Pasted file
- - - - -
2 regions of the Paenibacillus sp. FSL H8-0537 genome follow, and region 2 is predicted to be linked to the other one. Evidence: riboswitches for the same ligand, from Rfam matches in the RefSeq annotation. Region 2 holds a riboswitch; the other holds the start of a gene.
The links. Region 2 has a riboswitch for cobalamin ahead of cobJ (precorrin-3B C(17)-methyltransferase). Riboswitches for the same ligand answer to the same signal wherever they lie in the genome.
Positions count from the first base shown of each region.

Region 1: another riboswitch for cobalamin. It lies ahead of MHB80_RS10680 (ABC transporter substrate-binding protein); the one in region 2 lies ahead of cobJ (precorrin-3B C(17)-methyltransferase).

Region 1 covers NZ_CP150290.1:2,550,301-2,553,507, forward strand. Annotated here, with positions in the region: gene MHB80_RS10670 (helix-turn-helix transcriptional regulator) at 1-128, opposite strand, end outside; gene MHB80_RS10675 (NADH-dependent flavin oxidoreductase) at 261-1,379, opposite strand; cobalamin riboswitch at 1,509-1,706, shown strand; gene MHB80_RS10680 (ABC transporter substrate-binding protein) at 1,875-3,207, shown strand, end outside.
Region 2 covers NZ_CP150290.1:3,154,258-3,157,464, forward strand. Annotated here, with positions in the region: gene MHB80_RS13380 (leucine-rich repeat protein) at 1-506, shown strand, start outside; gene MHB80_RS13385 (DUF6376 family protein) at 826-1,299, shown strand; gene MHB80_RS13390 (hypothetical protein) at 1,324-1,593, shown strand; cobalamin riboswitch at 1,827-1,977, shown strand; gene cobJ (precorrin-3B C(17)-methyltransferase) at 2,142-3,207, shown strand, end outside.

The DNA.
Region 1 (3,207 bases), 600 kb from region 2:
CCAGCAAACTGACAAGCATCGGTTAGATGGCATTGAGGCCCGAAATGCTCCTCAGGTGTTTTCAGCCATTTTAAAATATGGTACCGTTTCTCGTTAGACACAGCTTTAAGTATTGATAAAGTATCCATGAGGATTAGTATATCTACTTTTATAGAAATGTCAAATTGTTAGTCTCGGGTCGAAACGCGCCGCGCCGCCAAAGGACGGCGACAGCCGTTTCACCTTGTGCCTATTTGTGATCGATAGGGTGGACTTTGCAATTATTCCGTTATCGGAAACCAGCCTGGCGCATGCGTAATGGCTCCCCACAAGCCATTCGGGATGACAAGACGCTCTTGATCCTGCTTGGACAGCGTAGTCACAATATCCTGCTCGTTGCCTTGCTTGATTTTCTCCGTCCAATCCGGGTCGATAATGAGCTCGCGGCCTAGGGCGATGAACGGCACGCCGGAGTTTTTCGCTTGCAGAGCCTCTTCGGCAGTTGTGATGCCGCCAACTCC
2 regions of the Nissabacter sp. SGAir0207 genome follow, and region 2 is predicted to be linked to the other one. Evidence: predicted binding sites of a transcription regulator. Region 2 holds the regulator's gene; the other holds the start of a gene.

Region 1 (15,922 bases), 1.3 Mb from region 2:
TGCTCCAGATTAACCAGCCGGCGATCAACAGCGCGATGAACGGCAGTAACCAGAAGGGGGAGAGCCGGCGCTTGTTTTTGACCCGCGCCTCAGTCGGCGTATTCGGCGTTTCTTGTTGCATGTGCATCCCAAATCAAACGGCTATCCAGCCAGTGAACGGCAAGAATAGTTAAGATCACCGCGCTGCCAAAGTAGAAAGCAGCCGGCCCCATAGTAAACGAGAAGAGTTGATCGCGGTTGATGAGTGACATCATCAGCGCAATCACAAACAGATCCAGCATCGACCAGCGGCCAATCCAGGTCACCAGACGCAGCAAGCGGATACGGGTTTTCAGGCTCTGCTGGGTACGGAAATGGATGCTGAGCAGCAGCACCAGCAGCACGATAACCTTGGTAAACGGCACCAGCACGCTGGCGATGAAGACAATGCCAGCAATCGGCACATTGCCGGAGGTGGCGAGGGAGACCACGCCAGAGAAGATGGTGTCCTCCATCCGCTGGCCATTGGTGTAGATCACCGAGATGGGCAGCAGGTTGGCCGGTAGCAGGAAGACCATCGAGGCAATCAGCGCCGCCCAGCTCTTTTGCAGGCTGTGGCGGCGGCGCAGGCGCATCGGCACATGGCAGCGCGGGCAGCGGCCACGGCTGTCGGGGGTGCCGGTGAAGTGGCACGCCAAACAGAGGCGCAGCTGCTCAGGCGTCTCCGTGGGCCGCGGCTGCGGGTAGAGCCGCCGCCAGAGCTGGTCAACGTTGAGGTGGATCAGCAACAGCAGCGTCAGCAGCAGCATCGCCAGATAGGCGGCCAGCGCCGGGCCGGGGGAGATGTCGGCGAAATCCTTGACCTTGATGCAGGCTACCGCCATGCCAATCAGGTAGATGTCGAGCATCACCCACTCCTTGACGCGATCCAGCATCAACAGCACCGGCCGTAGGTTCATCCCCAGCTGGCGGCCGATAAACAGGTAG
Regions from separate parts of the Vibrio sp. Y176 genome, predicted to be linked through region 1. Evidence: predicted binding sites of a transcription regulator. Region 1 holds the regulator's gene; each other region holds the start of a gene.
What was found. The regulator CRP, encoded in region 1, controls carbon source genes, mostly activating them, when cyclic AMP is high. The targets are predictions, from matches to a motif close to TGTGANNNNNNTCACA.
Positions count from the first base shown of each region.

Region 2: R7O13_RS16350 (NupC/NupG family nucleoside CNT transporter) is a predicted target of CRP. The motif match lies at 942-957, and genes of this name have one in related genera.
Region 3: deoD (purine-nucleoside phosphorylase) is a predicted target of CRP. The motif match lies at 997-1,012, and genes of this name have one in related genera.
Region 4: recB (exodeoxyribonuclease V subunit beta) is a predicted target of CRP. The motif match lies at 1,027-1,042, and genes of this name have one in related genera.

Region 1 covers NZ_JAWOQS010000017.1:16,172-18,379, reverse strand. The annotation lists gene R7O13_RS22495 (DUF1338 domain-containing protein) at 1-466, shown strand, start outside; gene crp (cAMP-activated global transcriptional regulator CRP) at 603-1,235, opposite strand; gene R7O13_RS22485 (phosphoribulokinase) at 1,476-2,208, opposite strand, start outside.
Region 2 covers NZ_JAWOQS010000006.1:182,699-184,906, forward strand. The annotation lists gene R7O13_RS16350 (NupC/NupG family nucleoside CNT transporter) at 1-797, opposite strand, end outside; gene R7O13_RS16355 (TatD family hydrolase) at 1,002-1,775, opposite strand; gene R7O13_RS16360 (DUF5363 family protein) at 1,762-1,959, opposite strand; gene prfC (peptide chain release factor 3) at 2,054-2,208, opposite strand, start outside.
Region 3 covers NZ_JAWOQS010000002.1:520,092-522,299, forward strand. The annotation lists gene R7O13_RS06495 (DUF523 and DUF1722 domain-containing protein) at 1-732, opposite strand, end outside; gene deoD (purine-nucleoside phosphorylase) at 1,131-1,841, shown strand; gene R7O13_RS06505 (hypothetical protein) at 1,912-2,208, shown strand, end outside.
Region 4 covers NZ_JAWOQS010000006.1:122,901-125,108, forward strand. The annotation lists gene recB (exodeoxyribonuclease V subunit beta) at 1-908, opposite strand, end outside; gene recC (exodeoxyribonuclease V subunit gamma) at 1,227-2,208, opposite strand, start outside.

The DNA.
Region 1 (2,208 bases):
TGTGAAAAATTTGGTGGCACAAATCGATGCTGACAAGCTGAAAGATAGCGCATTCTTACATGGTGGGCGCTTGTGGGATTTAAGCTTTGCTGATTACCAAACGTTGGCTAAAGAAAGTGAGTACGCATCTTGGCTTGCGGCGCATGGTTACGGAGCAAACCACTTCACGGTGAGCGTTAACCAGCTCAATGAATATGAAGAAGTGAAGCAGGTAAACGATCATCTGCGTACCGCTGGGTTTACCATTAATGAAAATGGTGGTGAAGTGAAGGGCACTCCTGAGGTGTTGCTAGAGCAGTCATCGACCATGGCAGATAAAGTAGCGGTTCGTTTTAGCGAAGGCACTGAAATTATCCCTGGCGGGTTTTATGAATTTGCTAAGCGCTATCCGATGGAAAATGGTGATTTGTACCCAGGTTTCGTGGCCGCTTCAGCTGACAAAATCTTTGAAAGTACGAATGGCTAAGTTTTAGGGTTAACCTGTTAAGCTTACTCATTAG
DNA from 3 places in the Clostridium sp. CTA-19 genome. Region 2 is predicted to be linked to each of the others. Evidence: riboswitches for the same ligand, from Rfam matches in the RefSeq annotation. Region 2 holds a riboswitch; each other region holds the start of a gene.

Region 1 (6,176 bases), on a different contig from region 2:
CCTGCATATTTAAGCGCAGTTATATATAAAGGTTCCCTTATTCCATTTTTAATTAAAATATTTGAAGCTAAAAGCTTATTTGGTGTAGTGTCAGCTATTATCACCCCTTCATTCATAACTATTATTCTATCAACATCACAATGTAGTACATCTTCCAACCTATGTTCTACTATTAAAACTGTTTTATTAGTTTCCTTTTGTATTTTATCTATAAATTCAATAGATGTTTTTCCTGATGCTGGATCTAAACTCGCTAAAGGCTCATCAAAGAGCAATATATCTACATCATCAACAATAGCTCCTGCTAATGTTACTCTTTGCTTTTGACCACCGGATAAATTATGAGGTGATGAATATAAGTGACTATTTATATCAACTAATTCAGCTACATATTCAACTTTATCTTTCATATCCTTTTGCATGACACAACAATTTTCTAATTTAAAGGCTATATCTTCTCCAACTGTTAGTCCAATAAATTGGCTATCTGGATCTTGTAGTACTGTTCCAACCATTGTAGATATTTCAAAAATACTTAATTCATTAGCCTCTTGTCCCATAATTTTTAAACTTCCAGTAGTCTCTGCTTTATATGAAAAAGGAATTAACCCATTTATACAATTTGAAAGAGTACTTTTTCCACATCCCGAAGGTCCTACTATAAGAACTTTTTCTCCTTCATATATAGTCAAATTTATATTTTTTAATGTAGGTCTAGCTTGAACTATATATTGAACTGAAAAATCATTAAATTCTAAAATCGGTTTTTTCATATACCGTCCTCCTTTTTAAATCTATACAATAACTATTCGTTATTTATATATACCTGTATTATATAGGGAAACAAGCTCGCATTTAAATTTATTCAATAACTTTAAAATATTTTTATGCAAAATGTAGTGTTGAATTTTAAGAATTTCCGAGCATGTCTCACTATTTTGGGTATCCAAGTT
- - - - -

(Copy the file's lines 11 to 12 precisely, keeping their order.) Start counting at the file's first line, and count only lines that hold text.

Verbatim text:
Region 1 (15,922 bases), 1.3 Mb from region 2:
TGCTCCAGATTAACCAGCCGGCGATCAACAGCGCGATGAACGGCAGTAACCAGAAGGGGGAGAGCCGGCGCTTGTTTTTGACCCGCGCCTCAGTCGGCGTATTCGGCGTTTCTTGTTGCATGTGCATCCCAAATCAAACGGCTATCCAGCCAGTGAACGGCAAGAATAGTTAAGATCACCGCGCTGCCAAAGTAGAAAGCAGCCGGCCCCATAGTAAACGAGAAGAGTTGATCGCGGTTGATGAGTGACATCATCAGCGCAATCACAAACAGATCCAGCATCGACCAGCGGCCAATCCAGGTCACCAGACGCAGCAAGCGGATACGGGTTTTCAGGCTCTGCTGGGTACGGAAATGGATGCTGAGCAGCAGCACCAGCAGCACGATAACCTTGGTAAACGGCACCAGCACGCTGGCGATGAAGACAATGCCAGCAATCGGCACATTGCCGGAGGTGGCGAGGGAGACCACGCCAGAGAAGATGGTGTCCTCCATCCGCTGGCCATTGGTGTAGATCACCGAGATGGGCAGCAGGTTGGCCGGTAGCAGGAAGACCATCGAGGCAATCAGCGCCGCCCAGCTCTTTTGCAGGCTGTGGCGGCGGCGCAGGCGCATCGGCACATGGCAGCGCGGGCAGCGGCCACGGCTGTCGGGGGTGCCGGTGAAGTGGCACGCCAAACAGAGGCGCAGCTGCTCAGGCGTCTCCGTGGGCCGCGGCTGCGGGTAGAGCCGCCGCCAGAGCTGGTCAACGTTGAGGTGGATCAGCAACAGCAGCGTCAGCAGCAGCATCGCCAGATAGGCGGCCAGCGCCGGGCCGGGGGAGATGTCGGCGAAATCCTTGACCTTGATGCAGGCTACCGCCATGCCAATCAGGTAGATGTCGAGCATCACCCACTCCTTGACGCGATCCAGCATCAACAGCACCGGCCGTAGGTTCATCCCCAGCTGGCGGCCGATAAACAGGTAG